Bell's Palsy is unilateral (one-sided) facial
paralysis of sudden onset. The cause is not known, but there is
disturbance of the facial nerve with swelling during its course in
the facial canal leading to compression and ischemia of the nerve.
It resolves spontaneously in 70 - 80 percent of cases, but the
recovery may be prolonged and residual disability and disfigurement
may persist. Treatments used include corticosteroids and surgical
decompression of the facial nerve.
Treatment of Bell's palsy remains
controversial. Surgical decompression has not produced any better
outcome than spontaneous resolution of the palsy. Several
prospective and retrospective studies suggest strongly that
corticosteroids are beneficial but no definitive study has been done
to prove the value of corticosteroids.
Litavrin et al (1985) reported on HBO as a part
of multimodal therapy for Bell's palsy in 42 patients. A further 29
patients with a similar clinical picture were treated by
conventional methods and served as controls. The authors concluded
that the addition of HBO to other methods increases the efficacy of
the treatment, and reduces the period needed for restoration of the
function of the damaged nerve.
Nakata(1986) treated 66 patients with Bell's
palsy using HBO. In 54 patients for whom the treatment was started
within 2 weeks after onset, 45 (83%) recovered completely, 7
recovered partially and 2 did not recover. All the patients whose
EMG showed evidence of neuropraxia recovered completely. Those with
incomplete denervation also recovered, but their recovery period was
much longer. This pattern of recovery is better than could be
predicted from the natural history of the disease, or as a result of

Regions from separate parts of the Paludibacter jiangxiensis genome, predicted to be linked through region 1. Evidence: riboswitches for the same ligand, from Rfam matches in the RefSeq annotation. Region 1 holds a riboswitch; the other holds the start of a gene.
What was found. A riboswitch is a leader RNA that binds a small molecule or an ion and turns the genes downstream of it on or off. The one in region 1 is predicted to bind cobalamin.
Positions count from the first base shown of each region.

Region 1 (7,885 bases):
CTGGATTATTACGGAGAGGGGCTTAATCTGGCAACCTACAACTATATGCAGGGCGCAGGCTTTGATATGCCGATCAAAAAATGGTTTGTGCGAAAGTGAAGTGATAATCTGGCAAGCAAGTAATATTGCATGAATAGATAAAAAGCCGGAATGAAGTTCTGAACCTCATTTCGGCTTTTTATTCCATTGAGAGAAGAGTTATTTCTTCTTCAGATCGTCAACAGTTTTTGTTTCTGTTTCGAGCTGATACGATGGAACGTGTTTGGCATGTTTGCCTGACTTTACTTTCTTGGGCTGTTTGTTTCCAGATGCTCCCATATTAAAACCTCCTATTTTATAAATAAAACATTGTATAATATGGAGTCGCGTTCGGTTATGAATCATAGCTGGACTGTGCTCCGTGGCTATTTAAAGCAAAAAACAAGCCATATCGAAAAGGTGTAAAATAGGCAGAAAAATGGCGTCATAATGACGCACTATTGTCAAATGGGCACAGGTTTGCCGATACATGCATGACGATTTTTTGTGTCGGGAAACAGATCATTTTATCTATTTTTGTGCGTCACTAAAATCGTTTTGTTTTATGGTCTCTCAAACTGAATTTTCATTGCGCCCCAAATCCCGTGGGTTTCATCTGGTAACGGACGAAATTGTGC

other treatments such as steroids and surgical decompression.
Racic et al (1997) compared the therapeutic
effects of HBO with those of prednisone treatment in 79 patients
with Bell's palsy who were randomly assigned either to the HBO
treated group (n=42) or to the prednisone treated group (n=37). The
HBO group was exposed to 2.8 ata of 100% oxygen for 60 min. twice a
day, 5 days a week and was given a placebo orally. The prednisone
group was exposed to 2.8 ata of 7% O2 (equivalent to 21% O2 in air
at normal pressure) following the same schedule as the HBO group;
prednisone was given orally (total of 450mg in 8 days). Subjects
from both groups were treated in the hyperbaric chamber for up to 30
sessions or to complete recovery and were followed up for 9 months.
At the end of the follow-up period, 95.2% of subjects treated with
HBO and 75.7% of subjects treated with prednisone recovered
completely. The average time to complete the recovery in the HBO
group was 22 days as compared to 34.4 days in the control group
(p<0.00l). These results suggest that HBO is more effective than
prednisone in treatment of Bell's palsy.
These statistics are from the Textbook of
Hyperbaric Medicine by K. K. Jain, 3rd Revised Edition.
HBO has been proven effective in the treatment
of Bell's palsy and in conjunction with other treatments, helps to
prevent permanent facial disfigurement.